All of these celebrities have that red, black and white flowing through their veins, either from their parents or being born in one of the twin islands of Trinidad and Tobago. As we celebrate the

IMG_0816This past weekend, I had the pleasure of attending one of the most hyped up and talked about festivals of the summer for the kinky-curly community: Curl Fest! This was my first time attending, and I honestly didn’t know what to expect. I underwent a mini heart attack earlier in the summer when the initial fest was canceled due to rain. However, this past Saturday, it was a sunny 86 degrees and afros were flourishing everywhere!

Located at Prospect Park in Brooklyn, Curl Fest brought hundreds of women, children, and even men all around together for one cause: to celebrate hair, happiness, and culture. This festival included plenty of vendors such as a fab eyeglass line named Spread LA, a bomb lipstick line called The Lip Bar, and an awesome designer named Pauline Asmah, just to mention a few.

The lines at Curl Fest were never-ending; from waiting to be checked in, to waiting to get your awesome goodie bag, curly-haired women swarmed the premises with nothing but positive vibes. Speaking of the goodie bag, I received an adorable pink tote from Carol’s Daughter that had about over 20 samples and even regularly sized products all for my hair! (I couldn’t believe what I walked home with.)

nicki-minage-27Today marks 53 years since Trinidad and Tobago, the beloved country of my birth, obtained its independence. Dressed in my red, black and white, I feel an intense sense of pride and patriotism.

My country is young yet, and still striving toward first world status. As we do so, we face many challenges. As a people we must first learn to stand with and not against each other, regardless of race or creed, in order to move forward. Even as we celebrate this day, we begin a week that is fraught with uncertainty, as one week from now, we will be starting a new chapter prior to our country’s general elections. Nevertheless, today is a celebratory day for T&T, and in honor of 53 years of labor pains, here are ten ways to identify the typical Trini.

Milan Dixon The Las Vegas-born 5’10 velvet-skinned beauty has graced the covers of Elle South Africa and Ebony Magazine. Look out for big things from her during the rest of 2015 and beyond. Winnie Harlow Chantelle Brown-Young, aka

_DSC1150Afropunk is one of the biggest multi-cultural events to take place in Brooklyn, NY. There is good music, beautiful people and pride for ones culture oozing from every person in attendance. This year was no different. Statements of Black pride, power and perseverance filled the atmosphere. Enjoy our gallery of all the wonderful sights we had the pleasure of capturing during this year’s Afropunk Festival. My favorite part was definitely the Queen, Lauryn Hill, performing some of her hits. Make sure you check out the videos at the end.

RootsmanOn the evening of August 21, 2015, the Caribbean lost one of the pioneers and unsung heroes of soca music. Yafeu Osei, better known by the sobriquet “Rootsman,” passed peacefully at his home after a long struggle with diabetes. He was 64.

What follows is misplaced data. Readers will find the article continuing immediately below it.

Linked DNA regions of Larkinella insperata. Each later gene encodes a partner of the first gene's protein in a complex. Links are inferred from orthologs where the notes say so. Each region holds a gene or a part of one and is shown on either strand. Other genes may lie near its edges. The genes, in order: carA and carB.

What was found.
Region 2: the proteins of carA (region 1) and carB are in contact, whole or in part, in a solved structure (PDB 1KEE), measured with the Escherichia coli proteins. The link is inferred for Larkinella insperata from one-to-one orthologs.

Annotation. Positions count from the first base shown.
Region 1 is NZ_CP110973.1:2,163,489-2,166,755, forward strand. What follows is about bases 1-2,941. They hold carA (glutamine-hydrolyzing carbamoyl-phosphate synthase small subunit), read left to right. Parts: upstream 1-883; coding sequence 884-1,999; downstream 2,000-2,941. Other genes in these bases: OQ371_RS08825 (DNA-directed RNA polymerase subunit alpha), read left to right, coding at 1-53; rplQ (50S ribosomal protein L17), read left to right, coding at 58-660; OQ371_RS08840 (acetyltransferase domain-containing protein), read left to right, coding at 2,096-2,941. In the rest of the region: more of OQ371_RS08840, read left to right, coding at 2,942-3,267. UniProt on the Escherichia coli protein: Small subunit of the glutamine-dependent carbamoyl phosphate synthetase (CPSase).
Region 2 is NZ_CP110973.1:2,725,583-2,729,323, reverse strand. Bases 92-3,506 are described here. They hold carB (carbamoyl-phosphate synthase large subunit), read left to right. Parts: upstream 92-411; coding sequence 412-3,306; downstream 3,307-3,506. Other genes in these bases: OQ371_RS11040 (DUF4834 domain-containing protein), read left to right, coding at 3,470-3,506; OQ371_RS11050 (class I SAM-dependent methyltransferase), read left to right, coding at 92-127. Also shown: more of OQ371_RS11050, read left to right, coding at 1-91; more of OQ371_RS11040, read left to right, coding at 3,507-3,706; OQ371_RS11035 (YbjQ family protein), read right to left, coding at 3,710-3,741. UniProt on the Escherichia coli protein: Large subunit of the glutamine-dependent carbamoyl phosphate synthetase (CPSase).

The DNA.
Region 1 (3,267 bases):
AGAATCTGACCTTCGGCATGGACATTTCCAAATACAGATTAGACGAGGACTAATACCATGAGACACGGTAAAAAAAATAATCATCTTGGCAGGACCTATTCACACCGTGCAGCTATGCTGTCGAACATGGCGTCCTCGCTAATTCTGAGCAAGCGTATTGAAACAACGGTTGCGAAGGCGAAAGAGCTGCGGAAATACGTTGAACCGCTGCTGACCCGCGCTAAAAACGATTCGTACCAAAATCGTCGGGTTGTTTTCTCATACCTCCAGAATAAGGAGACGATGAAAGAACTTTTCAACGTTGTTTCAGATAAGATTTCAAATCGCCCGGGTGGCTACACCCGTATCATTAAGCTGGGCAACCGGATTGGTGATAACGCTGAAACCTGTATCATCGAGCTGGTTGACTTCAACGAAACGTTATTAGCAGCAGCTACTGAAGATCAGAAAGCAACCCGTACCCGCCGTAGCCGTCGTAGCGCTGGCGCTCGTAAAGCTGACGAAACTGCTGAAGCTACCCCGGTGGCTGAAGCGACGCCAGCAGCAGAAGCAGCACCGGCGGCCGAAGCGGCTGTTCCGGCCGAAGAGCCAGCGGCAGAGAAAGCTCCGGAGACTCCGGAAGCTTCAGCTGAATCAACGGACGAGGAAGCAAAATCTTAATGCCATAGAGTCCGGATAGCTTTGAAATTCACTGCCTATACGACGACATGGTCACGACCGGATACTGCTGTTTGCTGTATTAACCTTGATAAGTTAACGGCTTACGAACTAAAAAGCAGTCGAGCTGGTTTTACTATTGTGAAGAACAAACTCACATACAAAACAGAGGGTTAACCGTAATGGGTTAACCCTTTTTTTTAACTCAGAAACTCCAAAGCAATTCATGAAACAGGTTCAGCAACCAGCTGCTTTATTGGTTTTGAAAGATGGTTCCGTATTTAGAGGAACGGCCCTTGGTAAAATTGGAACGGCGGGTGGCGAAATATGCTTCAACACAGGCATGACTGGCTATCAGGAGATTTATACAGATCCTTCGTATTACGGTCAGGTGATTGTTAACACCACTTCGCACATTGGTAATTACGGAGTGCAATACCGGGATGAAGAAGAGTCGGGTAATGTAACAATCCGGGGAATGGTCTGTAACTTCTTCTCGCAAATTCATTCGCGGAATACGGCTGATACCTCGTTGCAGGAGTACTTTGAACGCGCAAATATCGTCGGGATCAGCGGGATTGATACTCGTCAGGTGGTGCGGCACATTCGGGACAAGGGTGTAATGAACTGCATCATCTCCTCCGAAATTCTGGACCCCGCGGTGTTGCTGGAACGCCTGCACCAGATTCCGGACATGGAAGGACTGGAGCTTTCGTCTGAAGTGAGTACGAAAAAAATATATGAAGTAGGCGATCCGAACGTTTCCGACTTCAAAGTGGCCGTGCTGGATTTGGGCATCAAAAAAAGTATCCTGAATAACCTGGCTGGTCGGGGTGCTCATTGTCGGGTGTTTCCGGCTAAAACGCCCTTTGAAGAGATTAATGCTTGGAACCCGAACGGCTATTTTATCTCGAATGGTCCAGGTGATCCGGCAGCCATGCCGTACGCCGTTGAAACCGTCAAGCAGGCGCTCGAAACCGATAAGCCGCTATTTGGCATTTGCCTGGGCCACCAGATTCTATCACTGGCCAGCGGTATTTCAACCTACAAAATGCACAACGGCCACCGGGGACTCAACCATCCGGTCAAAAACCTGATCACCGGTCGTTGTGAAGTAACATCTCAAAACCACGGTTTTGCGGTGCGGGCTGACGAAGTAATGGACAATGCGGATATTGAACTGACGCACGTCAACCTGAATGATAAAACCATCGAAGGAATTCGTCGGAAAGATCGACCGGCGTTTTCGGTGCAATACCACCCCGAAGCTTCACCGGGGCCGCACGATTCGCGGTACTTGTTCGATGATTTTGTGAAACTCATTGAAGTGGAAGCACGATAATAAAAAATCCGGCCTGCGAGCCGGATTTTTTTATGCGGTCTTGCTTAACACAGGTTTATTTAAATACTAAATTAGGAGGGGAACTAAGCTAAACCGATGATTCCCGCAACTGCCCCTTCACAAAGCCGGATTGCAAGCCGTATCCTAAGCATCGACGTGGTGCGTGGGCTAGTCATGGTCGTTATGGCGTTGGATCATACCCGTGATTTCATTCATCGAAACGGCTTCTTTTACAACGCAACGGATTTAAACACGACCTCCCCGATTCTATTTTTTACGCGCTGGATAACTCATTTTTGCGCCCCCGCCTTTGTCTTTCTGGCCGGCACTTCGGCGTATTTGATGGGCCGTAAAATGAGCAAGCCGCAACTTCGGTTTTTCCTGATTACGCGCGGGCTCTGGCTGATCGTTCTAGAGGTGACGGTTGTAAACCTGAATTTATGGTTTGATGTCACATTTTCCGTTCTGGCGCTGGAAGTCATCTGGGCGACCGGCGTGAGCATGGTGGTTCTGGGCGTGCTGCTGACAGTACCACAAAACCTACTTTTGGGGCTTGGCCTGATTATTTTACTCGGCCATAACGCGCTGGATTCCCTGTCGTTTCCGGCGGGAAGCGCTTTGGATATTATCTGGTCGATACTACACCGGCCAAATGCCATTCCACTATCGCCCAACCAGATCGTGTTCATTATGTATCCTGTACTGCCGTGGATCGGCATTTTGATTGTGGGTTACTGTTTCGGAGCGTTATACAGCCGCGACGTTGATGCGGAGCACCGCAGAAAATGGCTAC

The Tobago-born calypsonian’s career dates back to the 1970s, and he is the Godfather of what is now known as “groovy soca.” Among his noteworthy offerings are Rack Meh Rack Meh, Miami Vibes, and Party Rock, all of which stay true to his signature party brand of Calypso.

Aaliyah (1979-2001) 1994

Aaliyah (1979-2001)
1994

Today marks the 14th anniversary of the death of Aaliyah Dana Haughton, the undisputed princess of R&B.

Though it has been many years since her debut on the music scene, I remember it as though it were yesterday. The year was 1994. I was still in elementary school, and when I first saw her and heard her music, I thought she was just about the dopest thing I had ever seen. She had a fresh sense of style and poise that belied her youthful age. Such an influence and impact did her style have on me that to this day I still sometimes wear my hair the way she wore hers, and I still have a preference for black clothing, as did she.

dashikiOkay, so my Friday was shaping up to be a mellow one. Nothing to trigger a rant. Then Satan, like the busy little bee he is, decided to cut the mellow short and bring up something rant-worthy in the form of a tweet from the Canadian wing of pop culture magazine Elle.

Apparently, the folks over at Elle Canada have gone and lost their damn minds, since, in the aforementioned tweet, they claimed that the Dashiki, a garment that originated in West Africa, is fashion’s latest “It” item.

It’s bad enough that they’ve already celebrated surgically enhanced lips, butts and hips on the faces and bodies of women of ethnicities outside of black, while disregarding or ridiculing such features when they are seen on black women. It’s bad enough that they have given the credit of cornrows and braids to the likes of Bo Derek and Kylie Jenner. But this, my friends, is an insult to the African community and by extension, an insult to every person of African descent.

2015 has thus far been a mournful year for the black community, with the loss of so many black lives as a result of ignorance and hate. Like stars shining through the darkest night sky,

Jmonae (2)Classy, soulful, phenomenal songbird Janelle Monáe has been on an ass-kicking tour fighting for our rights as Black Americans. Her eight-city tour is all for the upcoming Wondaland Records album The Eephus which features Janelle as well as the rest of her amazingly afro-futuristic talented artists.

Her secret concerts have been getting a huge buzz. Her daily protests before hitting the stage have been circulating on all forms of social media. Monáe and her crew are here to remind the country that #BlackLivesMatter and we refuse to let you forget about it!